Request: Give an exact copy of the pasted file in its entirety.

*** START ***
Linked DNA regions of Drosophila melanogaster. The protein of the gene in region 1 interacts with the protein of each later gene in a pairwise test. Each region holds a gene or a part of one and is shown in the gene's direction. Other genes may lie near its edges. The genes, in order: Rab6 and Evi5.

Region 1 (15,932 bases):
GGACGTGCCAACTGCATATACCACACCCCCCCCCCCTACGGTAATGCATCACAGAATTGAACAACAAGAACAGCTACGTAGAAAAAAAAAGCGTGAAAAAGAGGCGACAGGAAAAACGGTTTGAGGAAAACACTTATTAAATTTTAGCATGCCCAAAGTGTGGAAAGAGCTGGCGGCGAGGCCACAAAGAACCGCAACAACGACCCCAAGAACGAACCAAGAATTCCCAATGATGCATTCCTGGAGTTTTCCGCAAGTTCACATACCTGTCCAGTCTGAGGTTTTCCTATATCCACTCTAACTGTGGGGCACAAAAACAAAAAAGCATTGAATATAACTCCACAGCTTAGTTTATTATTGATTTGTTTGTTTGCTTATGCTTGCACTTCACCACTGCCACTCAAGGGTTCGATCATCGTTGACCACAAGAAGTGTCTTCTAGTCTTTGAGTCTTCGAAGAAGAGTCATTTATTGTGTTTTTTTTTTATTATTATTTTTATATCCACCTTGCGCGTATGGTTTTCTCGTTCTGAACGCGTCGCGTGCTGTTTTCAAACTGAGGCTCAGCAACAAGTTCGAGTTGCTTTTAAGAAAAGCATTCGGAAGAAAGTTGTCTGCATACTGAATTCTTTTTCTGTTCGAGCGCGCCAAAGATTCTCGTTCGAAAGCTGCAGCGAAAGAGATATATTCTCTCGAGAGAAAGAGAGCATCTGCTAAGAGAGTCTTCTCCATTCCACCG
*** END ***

Linked DNA regions of Drosophila melanogaster. The protein of the gene in region 1 interacts with the protein of each later gene in a pairwise test. Each region holds a gene or a part of one and is shown in the gene's direction. Other genes may lie near its edges. The genes, in order: Rab6 and Evi5.

Region 1 (15,932 bases):
GGACGTGCCAACTGCATATACCACACCCCCCCCCCCTACGGTAATGCATCACAGAATTGAACAACAAGAACAGCTACGTAGAAAAAAAAAGCGTGAAAAAGAGGCGACAGGAAAAACGGTTTGAGGAAAACACTTATTAAATTTTAGCATGCCCAAAGTGTGGAAAGAGCTGGCGGCGAGGCCACAAAGAACCGCAACAACGACCCCAAGAACGAACCAAGAATTCCCAATGATGCATTCCTGGAGTTTTCCGCAAGTTCACATACCTGTCCAGTCTGAGGTTTTCCTATATCCACTCTAACTGTGGGGCACAAAAACAAAAAAGCATTGAATATAACTCCACAGCTTAGTTTATTATTGATTTGTTTGTTTGCTTATGCTTGCACTTCACCACTGCCACTCAAGGGTTCGATCATCGTTGACCACAAGAAGTGTCTTCTAGTCTTTGAGTCTTCGAAGAAGAGTCATTTATTGTGTTTTTTTTTTATTATTATTTTTATATCCACCTTGCGCGTATGGTTTTCTCGTTCTGAACGCGTCGCGTGCTGTTTTCAAACTGAGGCTCAGCAACAAGTTCGAGTTGCTTTTAAGAAAAGCATTCGGAAGAAAGTTGTCTGCATACTGAATTCTTTTTCTGTTCGAGCGCGCCAAAGATTCTCGTTCGAAAGCTGCAGCGAAAGAGATATATTCTCTCGAGAGAAAGAGAGCATCTGCTAAGAGAGTCTTCTCCATTCCACCG